Not retiring: equal treatment for elder and childcare

We need to take a more holistic approach to the care needs of the UK workforce.

Woman caring for older relative hugging her, both smiling


A report out this week from Joseph Rowntree Foundation calculates the ‘caring penalty’, or the amount lost in earnings by those who take up caring for a loved one because they are forced to reduce their hours, give up opportunities for progression or leave work altogether. It estimates an average pay penalty of £487 per month, or nearly £6,000 per year. It recommends a series of steps to be taken to help unpaid carers remain in the workplace, based on the Statutory Maternity Pay model of 39 paid weeks off.

This year has seen the passing of the Carer’s Leave Act 2023 under which carers can take up to five days of unpaid leave for caring responsibilities. For those caring for someone with complex needs five days – and unpaid – is a drop in the ocean, but it is a start in terms of putting carers’ needs on the map. And it is because of the passing of the Act indeed that the JRF can push the envelope that bit further. If you have relatives with long-term health needs you know how important having the time to arrange and attend health or social care meetings, investigate care homes or organise in-home help can be, let alone visiting people in hospital after sudden falls or trying to locate a relative with dementia who has gone missing.

While childcare is expensive, it is often predictable. You know that there are five weeks of summer holidays coming up and you might need cover. With elder care the needs can be completely unpredictable. With childcare too, you know that it is usually a temporary thing and your child will grow and become independent. With caring, it can be about a long-term decline and increasing dependency. That takes a whole different emotional toll. It’s a lot to manage and many carers have to reduce their hours or drop out altogether and it can be difficult to get back to work afterwards.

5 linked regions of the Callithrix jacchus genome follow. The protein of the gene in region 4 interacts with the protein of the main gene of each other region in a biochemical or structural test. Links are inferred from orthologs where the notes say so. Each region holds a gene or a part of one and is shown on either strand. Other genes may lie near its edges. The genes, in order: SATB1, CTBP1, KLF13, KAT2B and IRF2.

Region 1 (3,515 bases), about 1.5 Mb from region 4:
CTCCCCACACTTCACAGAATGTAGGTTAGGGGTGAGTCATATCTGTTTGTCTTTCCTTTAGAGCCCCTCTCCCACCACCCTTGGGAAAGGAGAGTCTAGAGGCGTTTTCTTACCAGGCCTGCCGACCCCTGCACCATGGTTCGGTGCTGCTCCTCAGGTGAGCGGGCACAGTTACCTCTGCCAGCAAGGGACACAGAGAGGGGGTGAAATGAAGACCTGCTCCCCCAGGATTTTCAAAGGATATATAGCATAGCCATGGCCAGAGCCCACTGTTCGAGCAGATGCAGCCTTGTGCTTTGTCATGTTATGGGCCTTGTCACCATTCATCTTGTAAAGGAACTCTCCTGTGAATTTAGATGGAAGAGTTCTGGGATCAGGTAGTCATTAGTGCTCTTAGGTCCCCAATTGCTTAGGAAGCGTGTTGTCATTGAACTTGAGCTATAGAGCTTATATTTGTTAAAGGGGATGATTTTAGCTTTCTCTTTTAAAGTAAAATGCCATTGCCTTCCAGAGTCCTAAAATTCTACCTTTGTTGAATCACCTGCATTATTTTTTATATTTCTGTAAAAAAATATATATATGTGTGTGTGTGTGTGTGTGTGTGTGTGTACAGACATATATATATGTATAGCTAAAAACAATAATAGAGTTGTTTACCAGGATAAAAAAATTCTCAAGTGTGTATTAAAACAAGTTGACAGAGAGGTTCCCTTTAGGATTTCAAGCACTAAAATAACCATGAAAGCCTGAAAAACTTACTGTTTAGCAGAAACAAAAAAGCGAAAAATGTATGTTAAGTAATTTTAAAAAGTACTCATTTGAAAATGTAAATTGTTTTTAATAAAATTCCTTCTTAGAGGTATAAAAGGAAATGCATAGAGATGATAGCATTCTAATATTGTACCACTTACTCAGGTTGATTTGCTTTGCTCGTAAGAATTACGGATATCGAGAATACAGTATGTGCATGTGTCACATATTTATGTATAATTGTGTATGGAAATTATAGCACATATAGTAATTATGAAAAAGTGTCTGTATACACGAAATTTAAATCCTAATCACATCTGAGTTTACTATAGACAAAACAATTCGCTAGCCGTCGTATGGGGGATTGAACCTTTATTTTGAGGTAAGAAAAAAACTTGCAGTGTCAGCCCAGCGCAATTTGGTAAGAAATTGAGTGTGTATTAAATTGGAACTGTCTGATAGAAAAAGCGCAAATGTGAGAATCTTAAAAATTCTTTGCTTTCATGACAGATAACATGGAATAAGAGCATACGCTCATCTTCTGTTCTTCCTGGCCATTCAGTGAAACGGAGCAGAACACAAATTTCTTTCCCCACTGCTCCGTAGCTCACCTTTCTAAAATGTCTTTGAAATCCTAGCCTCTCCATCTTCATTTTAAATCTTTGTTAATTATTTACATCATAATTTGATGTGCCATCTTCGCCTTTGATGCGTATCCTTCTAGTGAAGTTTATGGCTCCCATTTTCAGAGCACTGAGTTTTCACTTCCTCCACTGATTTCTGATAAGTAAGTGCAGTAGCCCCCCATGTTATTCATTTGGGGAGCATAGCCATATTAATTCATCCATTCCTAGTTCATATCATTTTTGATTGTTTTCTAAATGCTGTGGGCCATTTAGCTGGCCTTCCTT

I have spoken to several employers who offer really good provisions for carers, with flexible working being at the centre. They recognise the importance of keeping carers in work and that, as the workforce ages, more and more of the workforce will be unpaid carers. At a time of shortages, they need to retain them. I have spoken to unpaid carers who say that work was the thing that kept them sane because it distracted them from the sometimes physically and emotionally gruelling work of caring.

It makes sense to think of caring in the round. While there are a lot of problems with the childcare system in this country, it gets a lot more attention than caring generally. We need to change that and make sure that care of all kinds is at the heart of what we do.

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